— Reader in Troy, Ohio
Reader in Troy: You can put up two or three picture shelves on a wall and display your photos. This way you can change out photos whenever you want.
You could also arrange them in a cluster on one wall. Lay the photos on a bedsheet before hanging so you can see how it will look on the wall. Try for a sense of balance. You can mix various frame styles, and they’ll look nice together.
Dear Heloise: I saw, yet again, in your column for people to hang up on scammers. Why not recommend we don't answer unidentified numbers? We do that, and if it is a legitimate call, they will leave a message. We simply don't answer any unidentified numbers.
— Marie, via email
Marie: Many scammers are “spoofing” to disguise their identity. They may use a number that you know, such as one from a son, daughter or friend. However, you are correct about not answering unidentified numbers. And never answer any questions about personal information.
Dear Heloise: Yes, dog walkers should pick up after the dog. But, more to the point, why do dog walkers assume they have some inherent right to trespass on your front yard?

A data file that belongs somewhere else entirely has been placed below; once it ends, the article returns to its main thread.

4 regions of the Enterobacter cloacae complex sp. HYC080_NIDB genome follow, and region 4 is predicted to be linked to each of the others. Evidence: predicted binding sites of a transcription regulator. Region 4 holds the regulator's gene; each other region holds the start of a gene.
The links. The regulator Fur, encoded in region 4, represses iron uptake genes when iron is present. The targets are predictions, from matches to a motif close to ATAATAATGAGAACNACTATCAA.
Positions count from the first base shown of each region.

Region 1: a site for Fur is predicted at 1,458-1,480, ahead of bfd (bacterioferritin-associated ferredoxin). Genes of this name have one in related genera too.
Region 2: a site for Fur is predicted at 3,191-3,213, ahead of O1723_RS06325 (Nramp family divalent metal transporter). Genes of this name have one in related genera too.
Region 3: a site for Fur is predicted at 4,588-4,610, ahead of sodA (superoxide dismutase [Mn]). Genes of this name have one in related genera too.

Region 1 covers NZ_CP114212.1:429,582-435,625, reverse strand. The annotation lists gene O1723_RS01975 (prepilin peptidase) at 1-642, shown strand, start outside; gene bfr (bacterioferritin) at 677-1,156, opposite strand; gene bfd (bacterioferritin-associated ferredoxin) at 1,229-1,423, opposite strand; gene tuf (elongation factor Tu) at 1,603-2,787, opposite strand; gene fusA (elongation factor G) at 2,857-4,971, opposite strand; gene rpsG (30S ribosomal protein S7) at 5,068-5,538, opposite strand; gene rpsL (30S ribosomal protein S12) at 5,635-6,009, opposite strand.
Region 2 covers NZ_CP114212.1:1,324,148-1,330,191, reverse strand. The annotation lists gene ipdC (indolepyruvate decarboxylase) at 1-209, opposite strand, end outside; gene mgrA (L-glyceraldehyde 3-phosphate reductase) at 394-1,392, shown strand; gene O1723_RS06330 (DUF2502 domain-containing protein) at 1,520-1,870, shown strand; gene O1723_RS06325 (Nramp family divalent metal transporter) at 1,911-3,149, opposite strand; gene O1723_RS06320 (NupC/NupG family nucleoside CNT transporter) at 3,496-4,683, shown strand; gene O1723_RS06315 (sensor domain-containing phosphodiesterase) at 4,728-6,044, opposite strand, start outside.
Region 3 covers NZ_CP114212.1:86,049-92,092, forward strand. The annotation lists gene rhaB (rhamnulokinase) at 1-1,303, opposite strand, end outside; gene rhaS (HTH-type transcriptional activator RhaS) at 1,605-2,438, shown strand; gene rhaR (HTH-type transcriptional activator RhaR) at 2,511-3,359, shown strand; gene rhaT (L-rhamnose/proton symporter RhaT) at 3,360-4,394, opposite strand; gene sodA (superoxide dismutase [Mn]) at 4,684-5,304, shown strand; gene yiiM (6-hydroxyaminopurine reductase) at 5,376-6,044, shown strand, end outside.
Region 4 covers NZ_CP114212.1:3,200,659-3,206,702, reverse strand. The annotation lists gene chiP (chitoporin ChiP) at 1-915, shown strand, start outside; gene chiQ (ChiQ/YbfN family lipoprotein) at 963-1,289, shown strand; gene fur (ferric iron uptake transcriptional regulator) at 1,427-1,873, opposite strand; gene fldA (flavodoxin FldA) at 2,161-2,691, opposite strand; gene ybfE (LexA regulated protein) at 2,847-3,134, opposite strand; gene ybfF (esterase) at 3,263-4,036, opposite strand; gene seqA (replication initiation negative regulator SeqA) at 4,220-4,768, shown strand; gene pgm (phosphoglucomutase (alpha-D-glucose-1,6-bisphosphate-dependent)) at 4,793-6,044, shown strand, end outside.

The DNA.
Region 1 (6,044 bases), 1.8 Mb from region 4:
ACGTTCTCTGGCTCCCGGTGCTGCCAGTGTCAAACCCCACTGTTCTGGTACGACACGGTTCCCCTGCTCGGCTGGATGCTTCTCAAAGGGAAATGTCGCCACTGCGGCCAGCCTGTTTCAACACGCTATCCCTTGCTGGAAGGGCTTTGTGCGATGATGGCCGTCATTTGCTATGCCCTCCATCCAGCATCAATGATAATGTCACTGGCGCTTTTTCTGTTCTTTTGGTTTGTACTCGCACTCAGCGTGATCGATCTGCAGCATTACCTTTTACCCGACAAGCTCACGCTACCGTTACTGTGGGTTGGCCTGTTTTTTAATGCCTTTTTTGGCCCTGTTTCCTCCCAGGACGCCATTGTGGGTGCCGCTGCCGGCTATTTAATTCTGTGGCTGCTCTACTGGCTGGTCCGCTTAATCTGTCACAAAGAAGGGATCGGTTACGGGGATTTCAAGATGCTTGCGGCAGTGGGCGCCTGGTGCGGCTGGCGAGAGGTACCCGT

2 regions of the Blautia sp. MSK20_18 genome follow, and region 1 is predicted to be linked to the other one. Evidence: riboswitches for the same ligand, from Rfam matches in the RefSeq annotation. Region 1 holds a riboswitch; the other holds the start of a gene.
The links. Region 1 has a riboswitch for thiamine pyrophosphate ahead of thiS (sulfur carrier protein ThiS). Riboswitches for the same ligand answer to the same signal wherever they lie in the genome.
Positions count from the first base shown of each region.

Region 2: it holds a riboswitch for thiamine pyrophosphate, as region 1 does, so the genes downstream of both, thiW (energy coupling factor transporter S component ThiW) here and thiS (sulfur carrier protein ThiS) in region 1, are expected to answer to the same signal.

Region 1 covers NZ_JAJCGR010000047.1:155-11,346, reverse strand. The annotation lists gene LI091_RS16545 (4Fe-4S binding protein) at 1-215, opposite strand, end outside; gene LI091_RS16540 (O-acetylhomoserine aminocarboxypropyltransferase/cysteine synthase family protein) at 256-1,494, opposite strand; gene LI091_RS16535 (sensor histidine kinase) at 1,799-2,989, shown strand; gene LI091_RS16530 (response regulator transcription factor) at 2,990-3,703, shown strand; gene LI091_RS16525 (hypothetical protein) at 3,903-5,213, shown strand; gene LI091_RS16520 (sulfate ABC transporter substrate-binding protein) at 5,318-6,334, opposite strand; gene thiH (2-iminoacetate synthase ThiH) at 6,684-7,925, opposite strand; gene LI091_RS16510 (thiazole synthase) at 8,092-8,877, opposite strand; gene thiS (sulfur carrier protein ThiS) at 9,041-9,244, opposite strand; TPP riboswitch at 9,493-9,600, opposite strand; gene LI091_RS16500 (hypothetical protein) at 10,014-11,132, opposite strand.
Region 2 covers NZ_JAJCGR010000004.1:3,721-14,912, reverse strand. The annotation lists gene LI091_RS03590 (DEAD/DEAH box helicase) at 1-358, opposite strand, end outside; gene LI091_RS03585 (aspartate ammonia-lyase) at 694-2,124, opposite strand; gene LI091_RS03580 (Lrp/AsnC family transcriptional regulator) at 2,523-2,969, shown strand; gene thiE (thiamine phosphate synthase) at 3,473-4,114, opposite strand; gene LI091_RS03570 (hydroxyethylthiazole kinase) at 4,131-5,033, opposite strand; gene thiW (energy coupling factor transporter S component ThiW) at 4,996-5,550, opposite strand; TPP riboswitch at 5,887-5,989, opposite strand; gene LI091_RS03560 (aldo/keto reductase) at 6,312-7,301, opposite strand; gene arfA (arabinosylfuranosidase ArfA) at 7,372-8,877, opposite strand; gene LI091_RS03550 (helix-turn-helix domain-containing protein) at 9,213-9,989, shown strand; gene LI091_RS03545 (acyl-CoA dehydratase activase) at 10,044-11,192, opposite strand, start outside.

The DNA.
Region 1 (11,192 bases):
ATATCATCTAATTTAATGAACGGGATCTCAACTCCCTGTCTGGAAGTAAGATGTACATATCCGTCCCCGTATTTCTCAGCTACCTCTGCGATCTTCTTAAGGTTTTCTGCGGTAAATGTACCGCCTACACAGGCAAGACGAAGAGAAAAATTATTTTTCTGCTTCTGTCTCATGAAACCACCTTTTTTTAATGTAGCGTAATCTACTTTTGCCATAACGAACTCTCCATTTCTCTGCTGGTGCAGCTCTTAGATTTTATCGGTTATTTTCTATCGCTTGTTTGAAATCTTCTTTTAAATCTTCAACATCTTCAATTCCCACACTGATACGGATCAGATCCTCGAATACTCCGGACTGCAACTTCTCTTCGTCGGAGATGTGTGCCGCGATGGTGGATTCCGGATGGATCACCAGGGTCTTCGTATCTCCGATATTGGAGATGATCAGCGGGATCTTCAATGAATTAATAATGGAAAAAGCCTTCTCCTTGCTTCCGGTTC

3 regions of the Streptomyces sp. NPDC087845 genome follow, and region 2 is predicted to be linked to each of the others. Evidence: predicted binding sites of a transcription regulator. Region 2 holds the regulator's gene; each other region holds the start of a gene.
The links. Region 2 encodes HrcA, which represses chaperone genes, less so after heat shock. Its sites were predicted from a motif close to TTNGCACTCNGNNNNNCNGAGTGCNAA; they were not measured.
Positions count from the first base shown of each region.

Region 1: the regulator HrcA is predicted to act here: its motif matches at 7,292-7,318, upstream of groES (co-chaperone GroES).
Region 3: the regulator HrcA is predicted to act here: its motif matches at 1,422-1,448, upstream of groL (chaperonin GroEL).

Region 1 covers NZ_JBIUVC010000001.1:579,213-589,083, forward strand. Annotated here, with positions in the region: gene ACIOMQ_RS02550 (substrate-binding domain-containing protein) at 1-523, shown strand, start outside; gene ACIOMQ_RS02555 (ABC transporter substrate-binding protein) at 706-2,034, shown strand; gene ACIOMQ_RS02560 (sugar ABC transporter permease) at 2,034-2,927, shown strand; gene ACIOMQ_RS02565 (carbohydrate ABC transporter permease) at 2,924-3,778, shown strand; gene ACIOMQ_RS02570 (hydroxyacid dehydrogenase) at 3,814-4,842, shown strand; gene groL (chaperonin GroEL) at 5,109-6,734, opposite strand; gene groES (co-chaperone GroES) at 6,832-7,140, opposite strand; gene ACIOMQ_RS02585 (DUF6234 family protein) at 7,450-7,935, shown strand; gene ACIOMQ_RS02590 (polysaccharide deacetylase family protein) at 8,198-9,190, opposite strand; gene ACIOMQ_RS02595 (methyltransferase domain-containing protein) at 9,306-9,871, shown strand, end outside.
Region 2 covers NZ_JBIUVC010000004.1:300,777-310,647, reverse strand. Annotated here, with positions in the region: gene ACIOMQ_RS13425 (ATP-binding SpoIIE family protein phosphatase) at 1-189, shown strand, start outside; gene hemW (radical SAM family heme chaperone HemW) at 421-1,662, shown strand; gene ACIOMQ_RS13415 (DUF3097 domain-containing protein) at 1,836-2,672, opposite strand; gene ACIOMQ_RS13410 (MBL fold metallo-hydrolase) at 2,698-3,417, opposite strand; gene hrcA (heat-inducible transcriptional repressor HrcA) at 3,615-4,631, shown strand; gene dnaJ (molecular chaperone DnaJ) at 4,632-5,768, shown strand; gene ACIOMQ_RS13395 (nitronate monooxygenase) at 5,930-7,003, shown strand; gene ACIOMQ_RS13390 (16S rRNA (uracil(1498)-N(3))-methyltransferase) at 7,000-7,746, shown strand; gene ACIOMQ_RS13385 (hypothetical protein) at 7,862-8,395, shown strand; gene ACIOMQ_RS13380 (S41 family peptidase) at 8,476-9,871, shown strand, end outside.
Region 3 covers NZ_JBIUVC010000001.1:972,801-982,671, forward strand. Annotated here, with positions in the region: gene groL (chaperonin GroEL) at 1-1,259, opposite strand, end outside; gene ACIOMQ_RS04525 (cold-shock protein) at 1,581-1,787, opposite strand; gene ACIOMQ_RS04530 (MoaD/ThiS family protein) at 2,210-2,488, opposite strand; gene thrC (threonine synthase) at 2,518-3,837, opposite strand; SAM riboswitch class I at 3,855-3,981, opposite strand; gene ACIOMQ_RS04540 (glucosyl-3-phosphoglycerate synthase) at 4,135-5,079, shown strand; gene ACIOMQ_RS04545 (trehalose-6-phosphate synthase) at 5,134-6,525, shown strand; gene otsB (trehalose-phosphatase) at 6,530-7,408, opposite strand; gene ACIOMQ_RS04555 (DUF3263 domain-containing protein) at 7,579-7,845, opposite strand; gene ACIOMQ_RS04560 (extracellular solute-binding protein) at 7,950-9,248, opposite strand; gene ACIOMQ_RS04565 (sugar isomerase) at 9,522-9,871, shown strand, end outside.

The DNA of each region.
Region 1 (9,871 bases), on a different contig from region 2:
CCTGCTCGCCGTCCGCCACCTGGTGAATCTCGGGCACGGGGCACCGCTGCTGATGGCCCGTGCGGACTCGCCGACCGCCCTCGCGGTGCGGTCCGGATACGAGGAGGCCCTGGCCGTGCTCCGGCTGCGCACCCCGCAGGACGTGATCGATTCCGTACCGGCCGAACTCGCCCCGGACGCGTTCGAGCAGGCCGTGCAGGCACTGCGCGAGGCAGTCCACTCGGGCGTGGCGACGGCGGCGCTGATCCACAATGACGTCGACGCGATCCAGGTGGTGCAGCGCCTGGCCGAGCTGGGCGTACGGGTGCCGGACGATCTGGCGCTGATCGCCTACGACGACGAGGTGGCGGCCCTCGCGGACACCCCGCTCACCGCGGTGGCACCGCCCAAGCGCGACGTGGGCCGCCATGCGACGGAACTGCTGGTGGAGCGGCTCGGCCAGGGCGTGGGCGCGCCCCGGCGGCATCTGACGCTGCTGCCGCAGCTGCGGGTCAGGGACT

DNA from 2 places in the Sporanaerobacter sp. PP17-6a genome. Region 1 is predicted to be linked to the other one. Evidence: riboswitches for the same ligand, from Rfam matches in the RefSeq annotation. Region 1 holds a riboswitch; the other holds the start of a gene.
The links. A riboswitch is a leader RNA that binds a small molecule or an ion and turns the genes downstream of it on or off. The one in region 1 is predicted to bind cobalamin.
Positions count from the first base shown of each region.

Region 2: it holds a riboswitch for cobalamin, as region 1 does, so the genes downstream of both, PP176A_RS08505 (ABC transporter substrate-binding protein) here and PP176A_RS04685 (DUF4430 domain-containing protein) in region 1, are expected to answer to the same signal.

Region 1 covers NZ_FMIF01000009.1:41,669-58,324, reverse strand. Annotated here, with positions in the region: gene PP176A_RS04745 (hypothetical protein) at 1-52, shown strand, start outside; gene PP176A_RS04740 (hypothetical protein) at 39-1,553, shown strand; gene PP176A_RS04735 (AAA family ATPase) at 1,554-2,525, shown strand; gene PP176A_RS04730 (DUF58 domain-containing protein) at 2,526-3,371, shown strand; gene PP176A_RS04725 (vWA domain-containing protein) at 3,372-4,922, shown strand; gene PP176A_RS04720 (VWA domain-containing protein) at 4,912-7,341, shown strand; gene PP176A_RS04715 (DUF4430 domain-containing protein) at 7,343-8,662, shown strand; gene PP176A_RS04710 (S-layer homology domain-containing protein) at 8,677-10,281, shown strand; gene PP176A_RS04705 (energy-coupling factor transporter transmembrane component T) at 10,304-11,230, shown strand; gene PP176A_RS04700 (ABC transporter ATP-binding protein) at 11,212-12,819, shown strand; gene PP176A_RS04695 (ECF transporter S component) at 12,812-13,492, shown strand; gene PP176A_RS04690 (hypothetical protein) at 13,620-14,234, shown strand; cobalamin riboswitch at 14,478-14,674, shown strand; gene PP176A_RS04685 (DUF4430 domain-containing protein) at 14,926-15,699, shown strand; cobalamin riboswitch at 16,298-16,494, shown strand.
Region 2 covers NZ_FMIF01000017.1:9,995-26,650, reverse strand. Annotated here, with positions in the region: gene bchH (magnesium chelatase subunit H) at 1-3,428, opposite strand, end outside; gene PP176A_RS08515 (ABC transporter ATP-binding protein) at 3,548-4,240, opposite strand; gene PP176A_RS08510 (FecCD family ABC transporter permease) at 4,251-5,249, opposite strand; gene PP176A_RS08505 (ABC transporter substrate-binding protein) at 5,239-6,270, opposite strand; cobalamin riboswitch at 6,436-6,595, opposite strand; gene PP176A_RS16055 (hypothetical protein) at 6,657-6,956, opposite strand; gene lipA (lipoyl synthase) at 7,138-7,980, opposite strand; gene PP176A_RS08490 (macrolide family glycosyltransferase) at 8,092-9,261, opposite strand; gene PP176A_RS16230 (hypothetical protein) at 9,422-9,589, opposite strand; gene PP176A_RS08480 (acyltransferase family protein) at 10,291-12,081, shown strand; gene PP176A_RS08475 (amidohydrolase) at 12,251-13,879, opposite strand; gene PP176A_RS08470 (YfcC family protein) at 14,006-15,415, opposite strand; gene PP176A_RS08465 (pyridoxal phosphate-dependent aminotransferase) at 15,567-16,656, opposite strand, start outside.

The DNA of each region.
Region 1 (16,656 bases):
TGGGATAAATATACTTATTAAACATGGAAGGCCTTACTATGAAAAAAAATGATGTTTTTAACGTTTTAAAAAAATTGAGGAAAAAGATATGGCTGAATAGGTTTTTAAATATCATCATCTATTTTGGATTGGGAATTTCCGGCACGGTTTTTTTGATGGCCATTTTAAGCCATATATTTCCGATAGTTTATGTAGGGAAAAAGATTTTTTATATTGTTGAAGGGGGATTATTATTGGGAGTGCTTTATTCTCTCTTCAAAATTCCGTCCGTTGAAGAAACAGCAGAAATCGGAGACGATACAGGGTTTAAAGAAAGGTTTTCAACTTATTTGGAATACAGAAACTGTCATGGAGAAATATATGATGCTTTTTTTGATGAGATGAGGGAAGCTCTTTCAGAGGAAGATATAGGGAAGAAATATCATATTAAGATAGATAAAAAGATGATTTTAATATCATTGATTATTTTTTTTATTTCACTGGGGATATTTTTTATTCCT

— M.D., via email
M.D.: Dog walkers need to pick up after their dogs.
● It keeps our communities sanitary.
● Dog feces is NOT fertilizer.
● It contains pollutants and bacteria that can be harmful to people and pets.
● In many communities, you are required by law to pick up after your pet.
Dear Heloise: What is the difference between a will and a living will? Do I need both?
— Doris A., Ridgewood, N.J.
Doris A.: Yes, you’ll need both, because they are different things. A will is a legal document that specifies how you want your property divided and who should be the guardians of your minor children. It names the executor of your estate, and it’s used only after a person dies.
A living will — sometimes called an advanced health care directive — is a private document that contains instructions for medical treatment if you are unable to speak or communicate your wishes. You must be 18 years of age to sign a living will. A copy of your will should go to your attorney, while a copy of your living will goes to your doctor. Do not put funeral directives in either a will or living will. Either make arrangements before you die, or tell a close family member what you want done.
2020, King Features Syndicate